Last edited: May 7, 2019
  12. RJM Corbet

    RJM Corbet God Feeds the Ravens

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    Imo: interpretations of 'the sower and the seed' and so many other sayings and parables by Jesus, are always going to be interpretations of what Christ said.

    It's always going to be: 'In my opinion this is what Jesus actually meant.' But the sayings of Jesus will still be around long after all these 'teachers' are gone.

    I've never encountered a human teacher whose wisdom I prefer to that of the Christ. So why not take it straight from the source?
     
  13. wil

    wil UNeyeR1

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    Surprised wil posted it? This is the preacher that has taken me to church for a couple decades, where I taught Sunday school.

    Not metaphysics? Nope it is a talk on metaphysics....the underlying principles utilized are in umpteen books by Charles Fillmore including the Metaphysical Bible Dictionary and revealing word.

    Don't like the parable of the sower? How does your interpretation differ than Butch's Thomas?

    What would I think if a Catholic said this? I've often praised the pope and other Catholic Priests when they made sense, just as I debate with Butch when he doesn't.

    Butch took some of his graduate level divinity classes from Jesuit Priests. His day job is teaching marketing at a local college. This was last Sunday's sermon and similar to what we get from him every weekend in church.


    I was not aware you never attended church.
     
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  14. RJM Corbet

    RJM Corbet God Feeds the Ravens

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    When I go, I go to God alone. I don't go to be educated by any priest or preacher. There may be a very big difference in perception here?

    It's back to the principle of the priest being the minister of God. The priest has no particular claim on wisdom. He may be a complete git. NO reason I have to believe him or agree with his opinions. Most often I do not.

    But he is nevertheless granted Holy Orders to administer the sacraments of the church, including holy communion, where Christ promises to be present in the eucharist.

    It's like if I go to the government office to get a stamp on my passport, it doesn't matter who actually stamps it. The stamp is guaranteed by Her Majesty's Government ...
     
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  15. RJM Corbet

    RJM Corbet God Feeds the Ravens

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    People may not realize: the Catholic church celebrates mass every day, not just Sundays; a Catholic can go to a church anywhere on the planet and the mass on that day will be exactly the same wherever I go: same scripture readings, same prayers and vestment colours, the exact same words in every church everywhere.

    The priest may say a few words of his own, but long sermons are seldom appreciated.

    It's totally not about the priest.
     
    Last edited: May 7, 2019
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  16. wil

    wil UNeyeR1

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    For me, Butch explains what I have misunderstood my whole life. I went to catholic,.baptist, Episcopalian,.methodist, whatever church...there was always something missing. It drove me to look at judaism, Buddhism, taoism, atheism,.still lacking. I walked into unity with no knowledge of new thought or trans centralists....and on the walls were symbols of various religions....and I liked what I heard. I was told there was a church in my town, my twins were two years old...and I heard Butch in '95, and I found something that resonated...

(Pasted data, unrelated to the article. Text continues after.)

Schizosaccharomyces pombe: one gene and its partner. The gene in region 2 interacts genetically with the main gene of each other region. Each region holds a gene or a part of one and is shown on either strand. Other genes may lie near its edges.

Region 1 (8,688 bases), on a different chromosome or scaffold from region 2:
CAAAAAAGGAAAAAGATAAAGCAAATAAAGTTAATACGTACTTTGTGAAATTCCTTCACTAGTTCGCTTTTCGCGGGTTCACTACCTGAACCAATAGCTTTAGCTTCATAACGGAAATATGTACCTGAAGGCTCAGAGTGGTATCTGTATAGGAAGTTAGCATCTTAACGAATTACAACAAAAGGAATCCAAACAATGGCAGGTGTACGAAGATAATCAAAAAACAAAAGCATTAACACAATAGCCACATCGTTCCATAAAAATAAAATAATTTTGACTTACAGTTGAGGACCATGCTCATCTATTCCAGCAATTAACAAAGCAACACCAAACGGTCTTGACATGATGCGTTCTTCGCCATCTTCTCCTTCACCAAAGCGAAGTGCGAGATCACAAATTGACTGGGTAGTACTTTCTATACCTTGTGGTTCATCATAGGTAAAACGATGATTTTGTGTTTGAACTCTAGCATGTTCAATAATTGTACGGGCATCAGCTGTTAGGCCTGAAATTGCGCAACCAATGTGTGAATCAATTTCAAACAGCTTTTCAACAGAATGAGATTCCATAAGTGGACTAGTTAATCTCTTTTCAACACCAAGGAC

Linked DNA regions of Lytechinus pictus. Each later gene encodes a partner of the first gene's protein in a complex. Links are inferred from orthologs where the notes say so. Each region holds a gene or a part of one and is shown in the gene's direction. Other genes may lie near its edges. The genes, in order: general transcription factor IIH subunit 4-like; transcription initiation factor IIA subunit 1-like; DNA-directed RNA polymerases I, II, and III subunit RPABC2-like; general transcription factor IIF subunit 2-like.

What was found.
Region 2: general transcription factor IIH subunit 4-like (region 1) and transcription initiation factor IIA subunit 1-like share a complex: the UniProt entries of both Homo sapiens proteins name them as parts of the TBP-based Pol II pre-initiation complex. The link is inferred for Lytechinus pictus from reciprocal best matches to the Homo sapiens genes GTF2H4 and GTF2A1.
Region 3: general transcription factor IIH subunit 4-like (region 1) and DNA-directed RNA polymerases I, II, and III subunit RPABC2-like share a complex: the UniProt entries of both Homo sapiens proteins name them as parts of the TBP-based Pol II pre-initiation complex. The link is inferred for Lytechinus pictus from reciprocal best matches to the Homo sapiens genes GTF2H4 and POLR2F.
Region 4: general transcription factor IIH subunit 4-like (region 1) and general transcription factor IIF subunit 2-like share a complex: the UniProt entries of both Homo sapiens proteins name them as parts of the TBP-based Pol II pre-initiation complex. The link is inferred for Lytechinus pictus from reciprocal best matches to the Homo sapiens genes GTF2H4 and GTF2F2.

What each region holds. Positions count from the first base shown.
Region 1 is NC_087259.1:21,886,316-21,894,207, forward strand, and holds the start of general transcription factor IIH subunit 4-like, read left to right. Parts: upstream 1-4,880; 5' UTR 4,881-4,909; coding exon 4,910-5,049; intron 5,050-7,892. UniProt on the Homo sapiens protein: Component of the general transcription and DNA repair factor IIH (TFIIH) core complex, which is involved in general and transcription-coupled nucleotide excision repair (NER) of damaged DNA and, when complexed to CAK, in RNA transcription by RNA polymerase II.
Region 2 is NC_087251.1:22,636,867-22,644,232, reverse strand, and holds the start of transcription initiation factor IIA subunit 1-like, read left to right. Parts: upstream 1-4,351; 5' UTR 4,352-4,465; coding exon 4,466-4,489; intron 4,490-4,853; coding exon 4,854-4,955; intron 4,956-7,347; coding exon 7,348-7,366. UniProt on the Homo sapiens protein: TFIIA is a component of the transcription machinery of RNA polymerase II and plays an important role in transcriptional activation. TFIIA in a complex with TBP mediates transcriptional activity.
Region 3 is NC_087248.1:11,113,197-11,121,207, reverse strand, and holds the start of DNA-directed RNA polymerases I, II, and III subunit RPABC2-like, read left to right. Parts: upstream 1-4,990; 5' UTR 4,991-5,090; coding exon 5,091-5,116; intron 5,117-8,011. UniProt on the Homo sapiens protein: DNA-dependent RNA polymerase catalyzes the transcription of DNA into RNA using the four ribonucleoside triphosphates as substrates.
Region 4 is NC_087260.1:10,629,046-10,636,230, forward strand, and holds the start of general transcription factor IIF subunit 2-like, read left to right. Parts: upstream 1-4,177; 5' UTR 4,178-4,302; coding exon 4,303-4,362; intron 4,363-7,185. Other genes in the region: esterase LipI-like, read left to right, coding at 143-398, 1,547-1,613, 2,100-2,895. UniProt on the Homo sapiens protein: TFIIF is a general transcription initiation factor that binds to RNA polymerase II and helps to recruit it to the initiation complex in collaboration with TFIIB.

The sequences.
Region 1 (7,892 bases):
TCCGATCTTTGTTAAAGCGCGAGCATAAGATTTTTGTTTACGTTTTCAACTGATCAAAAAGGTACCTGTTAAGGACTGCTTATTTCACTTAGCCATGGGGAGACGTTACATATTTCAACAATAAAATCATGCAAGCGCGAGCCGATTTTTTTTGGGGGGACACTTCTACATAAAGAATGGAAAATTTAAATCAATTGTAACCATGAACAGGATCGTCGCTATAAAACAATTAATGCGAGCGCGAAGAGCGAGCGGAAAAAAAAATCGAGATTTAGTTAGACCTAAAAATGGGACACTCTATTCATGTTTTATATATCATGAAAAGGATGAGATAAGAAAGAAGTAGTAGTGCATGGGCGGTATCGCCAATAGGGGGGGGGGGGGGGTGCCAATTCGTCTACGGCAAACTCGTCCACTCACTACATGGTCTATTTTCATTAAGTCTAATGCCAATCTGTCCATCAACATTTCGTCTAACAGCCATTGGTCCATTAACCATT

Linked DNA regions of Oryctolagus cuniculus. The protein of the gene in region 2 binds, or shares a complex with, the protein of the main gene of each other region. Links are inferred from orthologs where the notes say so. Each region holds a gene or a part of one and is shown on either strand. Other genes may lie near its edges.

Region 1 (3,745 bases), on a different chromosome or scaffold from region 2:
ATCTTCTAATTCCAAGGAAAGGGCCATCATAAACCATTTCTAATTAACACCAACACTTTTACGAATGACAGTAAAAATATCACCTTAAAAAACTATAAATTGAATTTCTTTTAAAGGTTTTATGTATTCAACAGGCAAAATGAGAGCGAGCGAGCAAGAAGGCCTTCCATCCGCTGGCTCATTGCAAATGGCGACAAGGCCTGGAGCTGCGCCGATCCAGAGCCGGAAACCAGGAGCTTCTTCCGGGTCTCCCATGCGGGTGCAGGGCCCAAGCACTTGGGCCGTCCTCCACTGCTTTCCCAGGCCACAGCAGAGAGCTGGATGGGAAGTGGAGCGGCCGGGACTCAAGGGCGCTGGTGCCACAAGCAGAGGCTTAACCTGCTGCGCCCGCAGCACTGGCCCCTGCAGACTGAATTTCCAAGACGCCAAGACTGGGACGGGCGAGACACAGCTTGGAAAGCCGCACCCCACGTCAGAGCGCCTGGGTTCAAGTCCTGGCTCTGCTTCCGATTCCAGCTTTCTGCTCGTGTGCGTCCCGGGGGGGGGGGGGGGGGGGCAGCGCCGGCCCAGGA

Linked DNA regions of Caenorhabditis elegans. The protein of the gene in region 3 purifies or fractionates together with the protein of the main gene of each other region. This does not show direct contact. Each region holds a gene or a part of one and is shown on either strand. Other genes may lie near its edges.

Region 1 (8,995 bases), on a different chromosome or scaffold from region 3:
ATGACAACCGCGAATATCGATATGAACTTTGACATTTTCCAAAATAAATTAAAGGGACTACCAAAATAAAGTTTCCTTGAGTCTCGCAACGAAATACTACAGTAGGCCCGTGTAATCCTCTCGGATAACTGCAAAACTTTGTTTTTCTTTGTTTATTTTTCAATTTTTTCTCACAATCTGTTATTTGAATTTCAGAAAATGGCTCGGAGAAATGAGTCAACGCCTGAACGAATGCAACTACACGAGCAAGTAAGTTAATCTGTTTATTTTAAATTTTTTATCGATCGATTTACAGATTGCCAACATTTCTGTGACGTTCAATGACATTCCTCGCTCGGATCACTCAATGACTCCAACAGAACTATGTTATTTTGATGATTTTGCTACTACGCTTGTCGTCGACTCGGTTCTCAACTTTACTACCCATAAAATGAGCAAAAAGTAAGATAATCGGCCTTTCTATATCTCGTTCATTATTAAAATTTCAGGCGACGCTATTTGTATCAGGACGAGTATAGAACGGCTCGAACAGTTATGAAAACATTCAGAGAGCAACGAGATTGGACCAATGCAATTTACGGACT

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  17. stranger

    stranger lost in the night

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    I feel like my soil is underwater. I'm glad you found a place to belong and to enter "the fray", so to speak, Wil.
     
  18. wil

    wil UNeyeR1

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    We are all works in progress.
     
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  19. Thomas

    Thomas Well-Known Member

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    Not really, it doesn't address the questions of metaphysics at all. If one wanted to understand Unity metaphysics, there's nothing here.

    Had a look, again, not really metaphysics as I understand it.

    I think it's probably because I work to the traditional scholarly definition of what metaphysics is, whereas Unity seems to allow an abundant use of the term to cover just about everything.

    In the dictionary, under Trinity you have:
    Metaphysical meaning of Trinity
    God threefold Being.
    Meta. The divine Trinity is known as Father, Son and Holy Spirit. Metaphysically we understand these to refer to mind, idea and expression, or thinker, thought and action.

    This is not metaphysics, this is a definition of the Trinity.

    On the page Unity Metaphysics: 04 The Trinity, your presenter pulls a clever move on his audience by saying Unity uses a lot of the terms used in traditional Christianity, but has moved the idea on ...

    Yet a theology graduate reading the Unity definition would point out it actually falls short, it's a New Agey version of the Augustinian analogy of the Trinity as memory, Intellect and Will. Unity's anthropomorphism is a definition that takes the human as the model, and projecting it onto God.

    My interpretation is, as the Bible says, God is the sower. In Butch's interpretation, God gives the seeds to man, who decides whether or not to sow them. It's about the 23 minute mark.
     
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  20. Thomas

    Thomas Well-Known Member

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    I think you might have answered a lot of the issues you have with those who believe in other denominations.

    Something resonated ... and so you find a home in the church. It's the same for many, and for many more, the place in which they find themselves by birth or whatever was always adequate, so there was no need to question nor seek elsewhere, something resonated.

    I left the church in my late teens, and joined a cult when something resonated. I left that a decade later, and happened upon a book of essays on the Sophia Perennis and boy, did something resonate then! That pointed me towards Greek metaphysics (essentially Platonism) and thence to the writings of the Fathers, and something resonated...

    And so it goes.